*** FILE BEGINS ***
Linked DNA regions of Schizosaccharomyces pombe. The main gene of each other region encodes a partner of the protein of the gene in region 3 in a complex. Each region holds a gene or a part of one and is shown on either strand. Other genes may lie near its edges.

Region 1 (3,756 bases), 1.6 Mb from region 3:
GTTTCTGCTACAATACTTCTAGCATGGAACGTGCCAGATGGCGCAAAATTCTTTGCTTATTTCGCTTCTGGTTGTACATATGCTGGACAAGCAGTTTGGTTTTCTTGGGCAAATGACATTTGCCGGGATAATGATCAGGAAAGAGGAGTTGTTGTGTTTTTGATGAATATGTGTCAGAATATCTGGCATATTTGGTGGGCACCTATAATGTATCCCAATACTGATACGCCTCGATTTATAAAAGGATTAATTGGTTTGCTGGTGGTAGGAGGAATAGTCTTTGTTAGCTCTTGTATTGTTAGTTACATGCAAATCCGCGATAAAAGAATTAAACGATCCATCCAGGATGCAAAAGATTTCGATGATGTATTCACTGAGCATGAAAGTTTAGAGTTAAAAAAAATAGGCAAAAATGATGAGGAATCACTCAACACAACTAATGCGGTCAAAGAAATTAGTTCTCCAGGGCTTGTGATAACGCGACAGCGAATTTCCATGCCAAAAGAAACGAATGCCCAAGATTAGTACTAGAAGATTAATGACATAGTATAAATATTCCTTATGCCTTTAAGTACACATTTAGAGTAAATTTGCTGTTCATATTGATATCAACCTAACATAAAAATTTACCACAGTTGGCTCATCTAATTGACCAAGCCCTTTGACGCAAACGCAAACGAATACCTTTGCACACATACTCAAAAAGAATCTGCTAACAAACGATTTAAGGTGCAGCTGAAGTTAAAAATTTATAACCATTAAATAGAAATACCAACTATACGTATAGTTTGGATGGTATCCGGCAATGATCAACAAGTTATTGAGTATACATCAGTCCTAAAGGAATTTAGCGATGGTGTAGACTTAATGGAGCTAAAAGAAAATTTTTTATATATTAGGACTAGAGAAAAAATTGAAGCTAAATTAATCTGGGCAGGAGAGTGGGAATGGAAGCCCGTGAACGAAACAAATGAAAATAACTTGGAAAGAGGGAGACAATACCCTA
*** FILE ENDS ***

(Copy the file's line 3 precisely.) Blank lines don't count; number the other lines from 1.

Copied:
GTTTCTGCTACAATACTTCTAGCATGGAACGTGCCAGATGGCGCAAAATTCTTTGCTTATTTCGCTTCTGGTTGTACATATGCTGGACAAGCAGTTTGGTTTTCTTGGGCAAATGACATTTGCCGGGATAATGATCAGGAAAGAGGAGTTGTTGTGTTTTTGATGAATATGTGTCAGAATATCTGGCATATTTGGTGGGCACCTATAATGTATCCCAATACTGATACGCCTCGATTTATAAAAGGATTAATTGGTTTGCTGGTGGTAGGAGGAATAGTCTTTGTTAGCTCTTGTATTGTTAGTTACATGCAAATCCGCGATAAAAGAATTAAACGATCCATCCAGGATGCAAAAGATTTCGATGATGTATTCACTGAGCATGAAAGTTTAGAGTTAAAAAAAATAGGCAAAAATGATGAGGAATCACTCAACACAACTAATGCGGTCAAAGAAATTAGTTCTCCAGGGCTTGTGATAACGCGACAGCGAATTTCCATGCCAAAAGAAACGAATGCCCAAGATTAGTACTAGAAGATTAATGACATAGTATAAATATTCCTTATGCCTTTAAGTACACATTTAGAGTAAATTTGCTGTTCATATTGATATCAACCTAACATAAAAATTTACCACAGTTGGCTCATCTAATTGACCAAGCCCTTTGACGCAAACGCAAACGAATACCTTTGCACACATACTCAAAAAGAATCTGCTAACAAACGATTTAAGGTGCAGCTGAAGTTAAAAATTTATAACCATTAAATAGAAATACCAACTATACGTATAGTTTGGATGGTATCCGGCAATGATCAACAAGTTATTGAGTATACATCAGTCCTAAAGGAATTTAGCGATGGTGTAGACTTAATGGAGCTAAAAGAAAATTTTTTATATATTAGGACTAGAGAAAAAATTGAAGCTAAATTAATCTGGGCAGGAGAGTGGGAATGGAAGCCCGTGAACGAAACAAATGAAAATAACTTGGAAAGAGGGAGACAATACCCTA